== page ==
Khaleej Times, United Arab Emirates –
    … and opponents led by pro-democracy leader Aung San Suu Kyi. ‘I cannot specifically predict what they will discuss but in recent meetings with Myanmar, …
  46. ASEAN countries oppose Singapore’s plan for UN envoy to brief …
    PR-Inside.com (Pressemitteilung), Austria –
    Myanmar objected to the briefing and other ASEAN countries, except Singapore, supported Myanmar, a senior Malaysian official told Malaysian journalists. …
  47. Myanmar crackdown tests a core value of Asean
    International Herald Tribune, France –
    “The reputation and credibility of Asean as an organization has been called into question because of the situation in Burma.” Many analysts predict that …
  48. US optimistic about Doha trade talks
    BusinessWeek –
    … deal done,” said US Trade Representative Susan Schwab on the sidelines of the annual summit of the Association of Southeast Asian Nations in Singapore. …
  49. US Trade Representative Says Situation in Burma Undermining …
    Voice of America –
    Ambassador Schwab told VOA that ASEAN has, in her words, a special responsibility when it comes to Burma. “I think the key is business as usual just doesn’t …
  50. Philippines Could Block New Asia Charter
    The Associated Press –
    The US and other nations have strongly criticized ASEAN for its relatively conciliatory approach toward the junta controlling Myanmar, a bloc member that …
  51. Philippines want Myanmar to restore democracy
    Pravda, Russia –
    Unless Myanmar restores democracy and frees Aung San Suu Kyi, opposition leader, it is unlikely to ratify a landmark Southeast Asian charter, …
  52. UN envoy Gambari briefing on Myanmar to Asian leaders cancelled …
    ABCmoney.co.uk, UK –
    By : Agencies SINGAPORE (Thomson Financial) – Southeast Asian leaders have called off a briefing by UN envoy Ibrahim Gambari on the situation in Myanmar …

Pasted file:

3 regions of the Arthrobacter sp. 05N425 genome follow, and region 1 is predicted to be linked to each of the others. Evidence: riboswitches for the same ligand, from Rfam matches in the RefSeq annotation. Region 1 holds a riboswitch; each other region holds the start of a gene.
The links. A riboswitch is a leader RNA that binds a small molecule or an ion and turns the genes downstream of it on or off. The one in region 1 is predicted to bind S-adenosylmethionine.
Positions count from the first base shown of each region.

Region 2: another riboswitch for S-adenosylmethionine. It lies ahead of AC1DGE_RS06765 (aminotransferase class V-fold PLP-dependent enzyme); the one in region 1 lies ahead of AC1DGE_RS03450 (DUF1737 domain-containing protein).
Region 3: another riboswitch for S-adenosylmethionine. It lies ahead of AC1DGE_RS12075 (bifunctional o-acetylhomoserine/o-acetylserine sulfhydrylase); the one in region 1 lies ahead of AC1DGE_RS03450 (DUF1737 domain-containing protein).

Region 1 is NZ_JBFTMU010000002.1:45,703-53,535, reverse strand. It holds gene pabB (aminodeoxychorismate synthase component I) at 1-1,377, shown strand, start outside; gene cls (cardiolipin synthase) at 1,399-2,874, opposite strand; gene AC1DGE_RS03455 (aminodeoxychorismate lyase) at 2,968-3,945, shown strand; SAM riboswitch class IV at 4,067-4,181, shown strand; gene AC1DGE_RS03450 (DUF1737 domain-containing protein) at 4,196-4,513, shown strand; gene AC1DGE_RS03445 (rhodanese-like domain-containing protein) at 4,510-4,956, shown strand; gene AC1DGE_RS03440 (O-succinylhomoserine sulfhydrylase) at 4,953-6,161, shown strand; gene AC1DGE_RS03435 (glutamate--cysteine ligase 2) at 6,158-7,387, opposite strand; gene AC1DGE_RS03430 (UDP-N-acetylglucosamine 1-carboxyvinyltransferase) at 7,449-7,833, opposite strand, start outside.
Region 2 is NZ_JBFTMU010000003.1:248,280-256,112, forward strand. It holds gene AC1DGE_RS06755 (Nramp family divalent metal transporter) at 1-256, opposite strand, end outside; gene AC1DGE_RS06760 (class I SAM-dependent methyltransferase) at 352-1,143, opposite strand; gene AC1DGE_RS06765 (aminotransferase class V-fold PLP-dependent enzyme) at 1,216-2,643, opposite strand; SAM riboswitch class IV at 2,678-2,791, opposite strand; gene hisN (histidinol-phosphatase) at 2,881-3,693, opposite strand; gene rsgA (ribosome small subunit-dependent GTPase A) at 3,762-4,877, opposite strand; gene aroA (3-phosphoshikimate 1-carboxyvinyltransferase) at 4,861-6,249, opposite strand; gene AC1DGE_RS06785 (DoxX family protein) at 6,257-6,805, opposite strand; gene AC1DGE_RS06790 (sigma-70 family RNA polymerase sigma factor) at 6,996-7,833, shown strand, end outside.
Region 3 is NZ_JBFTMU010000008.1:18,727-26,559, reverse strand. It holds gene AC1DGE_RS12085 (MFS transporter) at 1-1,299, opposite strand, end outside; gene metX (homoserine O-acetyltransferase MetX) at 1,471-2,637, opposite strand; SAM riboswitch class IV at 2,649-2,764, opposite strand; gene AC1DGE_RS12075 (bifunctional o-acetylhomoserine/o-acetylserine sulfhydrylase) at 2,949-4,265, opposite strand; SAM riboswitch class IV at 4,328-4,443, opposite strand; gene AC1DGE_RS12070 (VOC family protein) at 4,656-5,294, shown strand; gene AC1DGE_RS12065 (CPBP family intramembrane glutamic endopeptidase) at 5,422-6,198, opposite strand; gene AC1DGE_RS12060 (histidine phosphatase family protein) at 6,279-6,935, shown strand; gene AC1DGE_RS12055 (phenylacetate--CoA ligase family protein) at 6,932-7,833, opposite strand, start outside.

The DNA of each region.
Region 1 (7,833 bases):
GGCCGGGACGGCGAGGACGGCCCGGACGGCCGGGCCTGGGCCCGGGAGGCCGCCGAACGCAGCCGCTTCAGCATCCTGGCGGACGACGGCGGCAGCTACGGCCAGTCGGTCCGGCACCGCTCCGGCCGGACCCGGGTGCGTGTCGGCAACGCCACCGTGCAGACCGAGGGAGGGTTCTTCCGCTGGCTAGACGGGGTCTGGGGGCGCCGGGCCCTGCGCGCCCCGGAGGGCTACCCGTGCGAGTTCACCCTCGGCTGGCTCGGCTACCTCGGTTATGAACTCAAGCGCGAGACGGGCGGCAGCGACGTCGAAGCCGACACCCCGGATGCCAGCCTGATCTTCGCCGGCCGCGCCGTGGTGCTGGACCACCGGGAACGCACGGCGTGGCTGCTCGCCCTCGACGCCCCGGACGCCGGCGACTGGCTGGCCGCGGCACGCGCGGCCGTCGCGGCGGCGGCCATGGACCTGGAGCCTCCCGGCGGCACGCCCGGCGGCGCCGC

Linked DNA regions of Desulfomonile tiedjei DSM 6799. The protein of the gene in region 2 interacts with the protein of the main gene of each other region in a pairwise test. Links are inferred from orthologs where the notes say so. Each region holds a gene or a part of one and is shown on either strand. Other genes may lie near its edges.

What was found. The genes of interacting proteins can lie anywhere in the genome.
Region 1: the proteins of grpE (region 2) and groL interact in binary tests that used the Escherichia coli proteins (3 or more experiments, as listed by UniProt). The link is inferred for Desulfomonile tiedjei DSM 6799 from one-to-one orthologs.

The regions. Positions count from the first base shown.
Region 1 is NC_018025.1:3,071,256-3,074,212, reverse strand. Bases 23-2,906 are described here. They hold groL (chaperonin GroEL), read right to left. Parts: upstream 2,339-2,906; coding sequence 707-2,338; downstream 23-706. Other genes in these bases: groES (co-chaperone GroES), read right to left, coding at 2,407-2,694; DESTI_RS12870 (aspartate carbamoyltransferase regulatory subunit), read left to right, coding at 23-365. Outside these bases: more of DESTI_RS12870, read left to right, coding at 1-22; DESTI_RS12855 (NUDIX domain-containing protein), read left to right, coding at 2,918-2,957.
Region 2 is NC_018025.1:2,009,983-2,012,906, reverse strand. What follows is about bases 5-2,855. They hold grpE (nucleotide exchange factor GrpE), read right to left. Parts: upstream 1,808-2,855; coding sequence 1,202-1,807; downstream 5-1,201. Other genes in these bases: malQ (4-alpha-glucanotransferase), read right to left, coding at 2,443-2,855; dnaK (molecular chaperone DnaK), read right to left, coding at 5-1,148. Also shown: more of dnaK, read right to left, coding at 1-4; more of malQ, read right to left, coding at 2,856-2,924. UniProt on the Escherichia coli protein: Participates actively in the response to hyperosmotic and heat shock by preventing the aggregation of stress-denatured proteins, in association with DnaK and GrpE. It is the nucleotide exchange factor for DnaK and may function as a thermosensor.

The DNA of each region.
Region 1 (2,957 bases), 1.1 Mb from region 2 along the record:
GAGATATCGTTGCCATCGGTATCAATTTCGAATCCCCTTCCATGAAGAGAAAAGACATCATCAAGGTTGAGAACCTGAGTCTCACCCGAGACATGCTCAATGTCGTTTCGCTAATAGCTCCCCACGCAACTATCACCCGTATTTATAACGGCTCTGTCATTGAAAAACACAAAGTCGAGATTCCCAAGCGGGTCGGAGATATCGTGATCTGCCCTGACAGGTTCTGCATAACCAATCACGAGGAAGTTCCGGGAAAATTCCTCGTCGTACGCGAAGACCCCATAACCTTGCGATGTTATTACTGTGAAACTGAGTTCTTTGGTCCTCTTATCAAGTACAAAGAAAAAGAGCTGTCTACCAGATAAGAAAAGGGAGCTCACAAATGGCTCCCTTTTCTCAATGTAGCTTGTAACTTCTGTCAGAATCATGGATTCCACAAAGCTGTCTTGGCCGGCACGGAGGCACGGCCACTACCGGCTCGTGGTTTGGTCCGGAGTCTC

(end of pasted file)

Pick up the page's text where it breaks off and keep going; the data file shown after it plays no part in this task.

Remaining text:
53. Pressuring ASEAN on Burma
    Inquirer.net, Philippines –
    The extrajudicial killings here and the slaying of pro-democracy protesters in Burma (Myanmar) have roused virulent reactions. …
  54. US envoy won’t address Asian summit as planned after Myanmar objects
    PR-Inside.com (Pressemitteilung), Austria –
    It is a difficult problem for Myanmar,» Singapore Prime Minister Lee Hsien Loong, the chairman of ASEAN, told reporters, after reading out the statement. …
  55. Burma: Targeted Sanctions Needed on Petroleum Industry
    Reuters AlertNet, UK –
    These entities include the Burmese government’s Myanmar Oil and Gas Enterprise (MOGE), a state company under the Ministry of Energy whose earnings benefit …
  56. UPADTE 1-ASEAN calls for democracy in Myanmar, bars UN envoy
    Reuters –
    SINGAPORE (Reuters) – Southeast Asian nations said on Monday that Myanmar should work with the United Nations on democracy and release political detainees, …
  57. ASEAN calls off UN envoy briefing on Myanmar at summit (Extra)
    Monsters and Critics.com, UK –
    Singapore – The Association of South-East Asian Nations (ASEAN) on Monday abruptly called off a scheduled address by UN special envoy Ibrahim Gambari at a …
  58. UN study spotlights serious development gaps among ASEAN members
    UN News Centre –
    19 November 2007 – As the countries of the Association of Southeast Asian Nations (ASEAN) get set to discuss a plan for greater regional integration at …
  59. Junta seizes Chinese mobile phones in northern Burma
    Mizzima.com, India –
    While Burmese mobile phones (operated by the Myanmar Post and Telecommunication) cost about 3000000 kyat the Chinese mobile phones cost about 100000 kyats. …
  60. US criticises ASEAN as Myanmar overshadows new charter
    Guardian Unlimited, UK –
    By Neil Chatterjee SINGAPORE, Nov 19 (Reuters) – Southeast Asian nations called on Myanmar on Monday to move towards democracy after facing criticism and …
  61. ASEAN stands ready to help Myanmar: PM Lee
    Channel News Asia, Singapore –
    By Valarie Tan, Channel newsasia | Posted: 20 November 2007 0247 hrs SINGAPORE : ASEAN leaders have agreed to let Myanmar deal with the United Nations on …